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State lawmakers considering adjustments to higher ed performance funding

Left to right at the table-CPE President Aaron Thompson-Senate President Pro Tem David Givens 02-15-24
Stu Johnson
Left to right at the table-CPE President Aaron Thompson-Senate President Pro Tem David Givens 02-15-24

The performance funding formula for Kentucky’s public universities is receiving scrutiny in Frankfort. Lawmakers are considering modifications to the formula during the current legislative session.

There are a variety of metrics established in the formula to reward each university for academic performance. Those include enrollment growth and degrees granted. During a committee hearing, Senate President Pro Tem David Givens talked about what he termed a ‘minor adjustment of the dials.”

“It simply says we’re going to count low-income at a higher level. We’re also going to acknowledge the role the adult learned plays in this space of us getting that workforce that we need to make the Commonwealth healthy,” said Givens.

In addition to having more financial resources on campus to serve low-income students, Council on Postsecondary Education President Aaron Thompson said it’s important to increase the number of low-income students in the pipeline. He added, quote, “how well you do is how much you get paid.”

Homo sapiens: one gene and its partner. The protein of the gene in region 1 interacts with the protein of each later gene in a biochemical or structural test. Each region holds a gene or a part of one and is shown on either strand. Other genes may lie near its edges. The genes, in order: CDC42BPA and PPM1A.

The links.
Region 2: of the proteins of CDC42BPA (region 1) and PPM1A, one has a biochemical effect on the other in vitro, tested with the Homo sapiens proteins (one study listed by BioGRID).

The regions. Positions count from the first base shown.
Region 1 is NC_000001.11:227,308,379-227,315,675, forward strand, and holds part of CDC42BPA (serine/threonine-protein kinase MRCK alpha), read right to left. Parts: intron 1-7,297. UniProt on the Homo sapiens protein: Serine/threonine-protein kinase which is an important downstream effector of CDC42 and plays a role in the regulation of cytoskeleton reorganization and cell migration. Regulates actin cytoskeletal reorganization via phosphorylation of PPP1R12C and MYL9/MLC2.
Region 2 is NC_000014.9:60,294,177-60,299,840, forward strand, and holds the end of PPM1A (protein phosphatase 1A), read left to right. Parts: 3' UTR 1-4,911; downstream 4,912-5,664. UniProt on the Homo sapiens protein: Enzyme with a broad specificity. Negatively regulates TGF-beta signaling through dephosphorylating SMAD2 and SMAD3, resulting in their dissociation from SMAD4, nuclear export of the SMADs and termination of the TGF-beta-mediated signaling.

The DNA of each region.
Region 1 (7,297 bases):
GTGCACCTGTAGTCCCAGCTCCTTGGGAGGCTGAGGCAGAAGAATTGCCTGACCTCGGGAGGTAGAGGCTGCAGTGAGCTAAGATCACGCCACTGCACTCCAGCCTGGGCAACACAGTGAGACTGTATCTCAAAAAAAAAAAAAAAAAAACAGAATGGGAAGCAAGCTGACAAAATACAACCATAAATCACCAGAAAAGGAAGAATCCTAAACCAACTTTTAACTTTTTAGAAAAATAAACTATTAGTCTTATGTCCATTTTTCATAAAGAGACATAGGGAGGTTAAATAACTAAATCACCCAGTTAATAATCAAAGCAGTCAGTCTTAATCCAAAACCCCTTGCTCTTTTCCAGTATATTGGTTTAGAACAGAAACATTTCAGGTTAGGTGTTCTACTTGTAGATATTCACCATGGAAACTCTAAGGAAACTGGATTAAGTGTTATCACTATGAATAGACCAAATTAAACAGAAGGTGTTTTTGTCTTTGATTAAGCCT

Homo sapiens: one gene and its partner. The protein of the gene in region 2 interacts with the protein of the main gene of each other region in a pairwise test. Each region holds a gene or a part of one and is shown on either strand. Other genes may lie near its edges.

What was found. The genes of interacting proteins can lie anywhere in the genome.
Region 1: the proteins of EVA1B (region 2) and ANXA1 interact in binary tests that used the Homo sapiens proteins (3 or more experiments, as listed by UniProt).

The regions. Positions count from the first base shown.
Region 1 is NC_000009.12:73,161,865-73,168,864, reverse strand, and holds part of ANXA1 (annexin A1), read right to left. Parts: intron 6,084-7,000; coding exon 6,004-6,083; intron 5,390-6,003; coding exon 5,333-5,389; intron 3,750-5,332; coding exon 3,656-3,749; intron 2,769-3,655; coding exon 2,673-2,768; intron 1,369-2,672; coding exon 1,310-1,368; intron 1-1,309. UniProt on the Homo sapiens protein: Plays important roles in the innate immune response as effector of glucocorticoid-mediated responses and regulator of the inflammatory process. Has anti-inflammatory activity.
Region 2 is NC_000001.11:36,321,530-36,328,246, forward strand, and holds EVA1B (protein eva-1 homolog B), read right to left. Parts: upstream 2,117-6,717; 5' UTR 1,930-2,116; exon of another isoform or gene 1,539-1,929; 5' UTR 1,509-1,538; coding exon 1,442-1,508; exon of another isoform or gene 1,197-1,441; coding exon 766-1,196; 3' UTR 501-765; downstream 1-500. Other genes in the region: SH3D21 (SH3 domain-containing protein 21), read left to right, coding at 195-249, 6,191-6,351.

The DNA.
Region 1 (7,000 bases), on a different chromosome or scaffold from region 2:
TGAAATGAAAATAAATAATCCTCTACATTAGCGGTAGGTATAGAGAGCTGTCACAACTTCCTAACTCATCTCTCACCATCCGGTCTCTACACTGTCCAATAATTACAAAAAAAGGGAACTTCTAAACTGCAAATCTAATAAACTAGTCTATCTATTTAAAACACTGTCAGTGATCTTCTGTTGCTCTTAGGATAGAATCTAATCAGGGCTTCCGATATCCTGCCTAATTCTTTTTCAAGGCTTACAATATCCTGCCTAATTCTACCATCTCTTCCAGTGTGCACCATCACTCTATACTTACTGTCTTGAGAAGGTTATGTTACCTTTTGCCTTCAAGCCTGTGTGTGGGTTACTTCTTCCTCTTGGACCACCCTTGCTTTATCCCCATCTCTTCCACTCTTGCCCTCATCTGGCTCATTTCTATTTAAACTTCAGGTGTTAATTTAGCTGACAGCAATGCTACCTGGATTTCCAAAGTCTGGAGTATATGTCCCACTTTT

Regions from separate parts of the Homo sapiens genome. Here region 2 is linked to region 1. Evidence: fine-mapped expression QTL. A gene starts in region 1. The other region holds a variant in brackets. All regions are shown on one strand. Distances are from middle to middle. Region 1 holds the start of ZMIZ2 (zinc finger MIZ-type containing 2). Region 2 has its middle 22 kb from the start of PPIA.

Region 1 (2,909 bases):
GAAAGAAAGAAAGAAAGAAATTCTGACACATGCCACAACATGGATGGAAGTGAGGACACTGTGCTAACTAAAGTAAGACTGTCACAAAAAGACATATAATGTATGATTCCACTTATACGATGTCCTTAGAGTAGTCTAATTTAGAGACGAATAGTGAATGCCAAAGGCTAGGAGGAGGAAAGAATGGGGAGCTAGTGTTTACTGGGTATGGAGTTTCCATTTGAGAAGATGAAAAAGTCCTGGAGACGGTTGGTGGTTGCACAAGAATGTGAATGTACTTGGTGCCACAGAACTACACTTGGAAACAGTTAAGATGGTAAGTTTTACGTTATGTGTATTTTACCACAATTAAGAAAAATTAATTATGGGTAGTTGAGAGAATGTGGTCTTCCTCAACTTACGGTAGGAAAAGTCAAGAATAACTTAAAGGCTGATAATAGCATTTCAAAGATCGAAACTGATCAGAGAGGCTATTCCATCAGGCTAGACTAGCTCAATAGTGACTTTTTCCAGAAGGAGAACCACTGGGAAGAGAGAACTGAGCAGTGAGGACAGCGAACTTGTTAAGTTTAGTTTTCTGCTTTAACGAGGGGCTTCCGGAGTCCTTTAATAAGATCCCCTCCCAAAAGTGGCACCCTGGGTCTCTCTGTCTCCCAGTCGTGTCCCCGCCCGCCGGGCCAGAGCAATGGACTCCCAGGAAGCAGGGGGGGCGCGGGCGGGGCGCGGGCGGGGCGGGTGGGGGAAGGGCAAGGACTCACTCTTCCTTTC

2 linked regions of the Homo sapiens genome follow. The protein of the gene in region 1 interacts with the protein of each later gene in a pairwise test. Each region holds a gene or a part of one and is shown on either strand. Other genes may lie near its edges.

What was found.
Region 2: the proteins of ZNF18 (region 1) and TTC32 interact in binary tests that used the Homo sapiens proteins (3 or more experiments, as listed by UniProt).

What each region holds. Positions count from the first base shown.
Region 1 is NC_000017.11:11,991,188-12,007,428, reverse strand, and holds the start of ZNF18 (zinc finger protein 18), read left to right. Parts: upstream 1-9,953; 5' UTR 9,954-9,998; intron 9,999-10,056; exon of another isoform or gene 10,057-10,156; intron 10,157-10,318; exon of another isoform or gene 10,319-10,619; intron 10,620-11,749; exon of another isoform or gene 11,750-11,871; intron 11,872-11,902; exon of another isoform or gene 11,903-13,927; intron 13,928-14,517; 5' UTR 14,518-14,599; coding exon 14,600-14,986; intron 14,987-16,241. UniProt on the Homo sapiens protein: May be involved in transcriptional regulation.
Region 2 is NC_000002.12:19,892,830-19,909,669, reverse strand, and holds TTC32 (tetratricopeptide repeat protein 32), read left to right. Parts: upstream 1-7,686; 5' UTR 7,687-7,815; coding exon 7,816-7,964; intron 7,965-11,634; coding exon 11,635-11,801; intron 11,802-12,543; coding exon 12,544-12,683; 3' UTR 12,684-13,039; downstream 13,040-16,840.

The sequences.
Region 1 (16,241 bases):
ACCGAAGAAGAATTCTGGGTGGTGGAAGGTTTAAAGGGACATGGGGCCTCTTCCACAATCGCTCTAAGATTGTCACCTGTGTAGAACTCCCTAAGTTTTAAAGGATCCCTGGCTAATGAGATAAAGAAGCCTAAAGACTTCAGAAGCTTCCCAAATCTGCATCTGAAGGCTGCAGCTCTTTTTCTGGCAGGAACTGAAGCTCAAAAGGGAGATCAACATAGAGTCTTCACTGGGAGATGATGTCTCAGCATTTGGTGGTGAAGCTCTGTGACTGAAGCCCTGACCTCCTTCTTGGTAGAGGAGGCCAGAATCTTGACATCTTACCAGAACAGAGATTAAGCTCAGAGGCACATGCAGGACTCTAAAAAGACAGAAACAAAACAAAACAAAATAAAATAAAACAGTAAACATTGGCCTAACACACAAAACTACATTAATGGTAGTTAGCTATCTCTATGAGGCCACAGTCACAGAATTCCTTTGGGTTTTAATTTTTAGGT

“For an example for low-income students before we were paying somewhere around 15 hundred dollars per degree low income. We’ve increased this almost $5000. So, you can see the amount of difference that would happen. It’s significant, if you do it,” said Thompson.

The bill emerged from the Senate Education Committee Thursday. For a future discussion, Lexington Senator Reggie Thomas suggested an award should be linked to under-represented Appalachian students.

Senate President and committee member Robert Stivers asked about a systemic review of all public universities as a way to address what he termed “silo decisions.” David Givens spoke about an increase in performance funding overall that will be hammered out in the state budget. Aaron Thompson said the CPE requested increases of 9 and 12 percent. He said the House-approved budget calls for a 4% increase.

Here's more with Kentucky Council on Postsecondary Education President Aaron Thompson:


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Stu has been reporting for WEKU for more than 35 years. His primary beat is Lexington/Fayette government.
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